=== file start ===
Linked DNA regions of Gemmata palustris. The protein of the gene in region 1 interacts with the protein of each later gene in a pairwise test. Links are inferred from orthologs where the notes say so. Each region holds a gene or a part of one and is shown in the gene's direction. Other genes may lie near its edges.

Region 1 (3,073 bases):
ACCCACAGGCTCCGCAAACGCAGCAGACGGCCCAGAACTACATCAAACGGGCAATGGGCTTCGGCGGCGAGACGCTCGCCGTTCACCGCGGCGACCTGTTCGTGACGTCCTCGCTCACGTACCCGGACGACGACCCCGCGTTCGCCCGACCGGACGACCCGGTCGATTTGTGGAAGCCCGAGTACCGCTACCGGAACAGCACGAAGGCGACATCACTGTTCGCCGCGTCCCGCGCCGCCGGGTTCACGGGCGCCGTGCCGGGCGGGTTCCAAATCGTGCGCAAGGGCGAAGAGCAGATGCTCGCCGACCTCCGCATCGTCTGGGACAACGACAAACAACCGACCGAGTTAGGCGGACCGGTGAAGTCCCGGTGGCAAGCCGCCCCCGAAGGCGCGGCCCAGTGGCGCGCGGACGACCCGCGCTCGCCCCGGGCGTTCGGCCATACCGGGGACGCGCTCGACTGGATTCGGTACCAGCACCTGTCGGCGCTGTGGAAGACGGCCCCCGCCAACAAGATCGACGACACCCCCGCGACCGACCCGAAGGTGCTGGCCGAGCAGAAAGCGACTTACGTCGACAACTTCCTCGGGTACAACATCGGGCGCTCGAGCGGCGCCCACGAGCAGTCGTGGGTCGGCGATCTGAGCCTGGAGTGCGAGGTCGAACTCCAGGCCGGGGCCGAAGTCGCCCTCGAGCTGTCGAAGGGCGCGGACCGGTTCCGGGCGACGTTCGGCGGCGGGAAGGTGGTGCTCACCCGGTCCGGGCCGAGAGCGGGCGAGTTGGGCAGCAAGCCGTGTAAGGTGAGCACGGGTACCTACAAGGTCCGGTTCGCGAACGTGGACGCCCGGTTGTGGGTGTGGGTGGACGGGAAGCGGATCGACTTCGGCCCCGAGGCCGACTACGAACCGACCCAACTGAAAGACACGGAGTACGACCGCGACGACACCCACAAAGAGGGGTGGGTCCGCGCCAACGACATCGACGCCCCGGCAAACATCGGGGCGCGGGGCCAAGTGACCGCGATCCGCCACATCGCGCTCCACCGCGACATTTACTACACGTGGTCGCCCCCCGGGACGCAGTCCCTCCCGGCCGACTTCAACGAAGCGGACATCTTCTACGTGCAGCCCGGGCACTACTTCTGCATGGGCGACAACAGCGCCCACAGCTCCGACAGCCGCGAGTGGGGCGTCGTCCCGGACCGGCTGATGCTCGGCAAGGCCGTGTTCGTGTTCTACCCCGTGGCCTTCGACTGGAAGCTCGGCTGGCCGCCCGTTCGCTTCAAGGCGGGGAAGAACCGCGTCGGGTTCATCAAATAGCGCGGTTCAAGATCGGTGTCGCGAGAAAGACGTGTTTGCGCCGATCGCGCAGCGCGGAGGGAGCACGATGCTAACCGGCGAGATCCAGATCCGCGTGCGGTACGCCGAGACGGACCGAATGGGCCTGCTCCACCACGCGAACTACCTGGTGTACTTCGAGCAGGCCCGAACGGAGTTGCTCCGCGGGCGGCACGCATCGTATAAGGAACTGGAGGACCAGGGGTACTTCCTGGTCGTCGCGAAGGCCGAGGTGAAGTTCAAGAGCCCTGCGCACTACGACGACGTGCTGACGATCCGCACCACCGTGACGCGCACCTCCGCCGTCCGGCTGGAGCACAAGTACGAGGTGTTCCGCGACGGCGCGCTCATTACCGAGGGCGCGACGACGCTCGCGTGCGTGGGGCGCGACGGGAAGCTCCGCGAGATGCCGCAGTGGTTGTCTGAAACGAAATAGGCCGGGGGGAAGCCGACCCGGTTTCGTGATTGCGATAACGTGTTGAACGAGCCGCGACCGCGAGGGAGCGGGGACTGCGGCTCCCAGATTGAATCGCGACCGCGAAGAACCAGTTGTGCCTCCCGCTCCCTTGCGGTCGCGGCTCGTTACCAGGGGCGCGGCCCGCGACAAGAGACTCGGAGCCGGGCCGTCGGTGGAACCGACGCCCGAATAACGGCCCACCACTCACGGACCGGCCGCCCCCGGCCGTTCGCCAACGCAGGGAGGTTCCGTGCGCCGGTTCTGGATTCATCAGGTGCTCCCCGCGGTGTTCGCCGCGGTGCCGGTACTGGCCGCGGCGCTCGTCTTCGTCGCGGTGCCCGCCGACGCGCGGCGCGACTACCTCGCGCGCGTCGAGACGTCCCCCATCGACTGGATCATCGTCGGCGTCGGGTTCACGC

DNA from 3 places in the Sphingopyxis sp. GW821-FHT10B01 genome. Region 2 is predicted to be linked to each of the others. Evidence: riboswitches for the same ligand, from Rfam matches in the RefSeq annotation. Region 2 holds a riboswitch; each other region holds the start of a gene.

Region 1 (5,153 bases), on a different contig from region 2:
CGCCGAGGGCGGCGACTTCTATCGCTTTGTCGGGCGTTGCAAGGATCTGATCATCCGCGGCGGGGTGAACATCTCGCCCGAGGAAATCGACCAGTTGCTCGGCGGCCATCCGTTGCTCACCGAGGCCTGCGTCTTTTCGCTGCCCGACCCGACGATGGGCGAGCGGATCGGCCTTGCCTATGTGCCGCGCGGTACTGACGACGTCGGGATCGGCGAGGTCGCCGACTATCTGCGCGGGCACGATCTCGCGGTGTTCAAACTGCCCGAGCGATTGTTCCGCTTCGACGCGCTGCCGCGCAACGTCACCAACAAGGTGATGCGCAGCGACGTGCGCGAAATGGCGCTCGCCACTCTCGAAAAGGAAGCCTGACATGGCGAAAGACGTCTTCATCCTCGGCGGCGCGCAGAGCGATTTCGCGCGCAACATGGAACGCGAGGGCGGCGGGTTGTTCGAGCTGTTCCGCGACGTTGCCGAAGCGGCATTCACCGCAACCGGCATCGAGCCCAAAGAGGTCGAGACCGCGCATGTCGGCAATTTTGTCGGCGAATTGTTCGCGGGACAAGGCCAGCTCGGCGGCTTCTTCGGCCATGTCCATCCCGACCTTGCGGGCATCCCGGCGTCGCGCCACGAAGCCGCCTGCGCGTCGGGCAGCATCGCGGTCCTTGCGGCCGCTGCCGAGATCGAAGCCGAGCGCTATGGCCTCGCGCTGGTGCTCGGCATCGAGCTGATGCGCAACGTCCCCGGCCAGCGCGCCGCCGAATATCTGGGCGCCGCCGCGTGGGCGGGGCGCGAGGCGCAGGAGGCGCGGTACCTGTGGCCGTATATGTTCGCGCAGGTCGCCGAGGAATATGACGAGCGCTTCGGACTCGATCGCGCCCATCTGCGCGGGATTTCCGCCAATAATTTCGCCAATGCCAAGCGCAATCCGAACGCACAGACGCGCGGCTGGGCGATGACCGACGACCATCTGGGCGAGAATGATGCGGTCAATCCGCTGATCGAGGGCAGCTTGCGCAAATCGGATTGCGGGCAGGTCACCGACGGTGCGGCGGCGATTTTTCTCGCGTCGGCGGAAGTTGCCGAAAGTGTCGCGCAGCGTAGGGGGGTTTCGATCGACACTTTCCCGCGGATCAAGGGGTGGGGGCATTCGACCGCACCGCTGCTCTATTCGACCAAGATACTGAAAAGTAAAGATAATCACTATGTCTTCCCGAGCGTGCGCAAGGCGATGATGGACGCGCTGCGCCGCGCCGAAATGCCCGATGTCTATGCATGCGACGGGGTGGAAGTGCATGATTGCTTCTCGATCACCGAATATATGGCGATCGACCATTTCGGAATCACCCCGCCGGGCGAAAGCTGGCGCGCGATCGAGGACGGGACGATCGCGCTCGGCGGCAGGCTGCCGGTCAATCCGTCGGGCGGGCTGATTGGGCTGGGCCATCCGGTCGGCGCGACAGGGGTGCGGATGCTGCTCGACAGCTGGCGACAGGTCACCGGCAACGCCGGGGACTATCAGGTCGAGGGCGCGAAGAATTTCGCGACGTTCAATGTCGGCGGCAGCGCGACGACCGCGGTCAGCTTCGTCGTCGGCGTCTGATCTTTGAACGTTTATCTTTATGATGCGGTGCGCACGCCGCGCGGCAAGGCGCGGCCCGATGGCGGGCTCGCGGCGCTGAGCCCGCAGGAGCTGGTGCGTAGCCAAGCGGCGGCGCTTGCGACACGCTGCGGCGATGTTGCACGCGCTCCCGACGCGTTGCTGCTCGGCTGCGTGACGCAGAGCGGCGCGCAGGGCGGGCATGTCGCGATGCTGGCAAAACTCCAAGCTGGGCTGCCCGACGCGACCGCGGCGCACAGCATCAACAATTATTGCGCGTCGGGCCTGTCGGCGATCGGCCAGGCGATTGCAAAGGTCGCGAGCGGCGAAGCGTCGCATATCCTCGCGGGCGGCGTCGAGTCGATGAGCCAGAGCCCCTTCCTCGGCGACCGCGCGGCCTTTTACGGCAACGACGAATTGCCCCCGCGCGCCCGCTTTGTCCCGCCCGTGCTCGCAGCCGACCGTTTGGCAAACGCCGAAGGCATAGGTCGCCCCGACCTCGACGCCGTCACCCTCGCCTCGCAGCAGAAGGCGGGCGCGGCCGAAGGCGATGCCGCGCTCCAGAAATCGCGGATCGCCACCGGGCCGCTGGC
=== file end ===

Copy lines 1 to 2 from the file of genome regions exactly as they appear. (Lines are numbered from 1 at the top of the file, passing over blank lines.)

Linked DNA regions of Gemmata palustris. The protein of the gene in region 1 interacts with the protein of each later gene in a pairwise test. Links are inferred from orthologs where the notes say so. Each region holds a gene or a part of one and is shown in the gene's direction. Other genes may lie near its edges.

Region 1 (3,073 bases):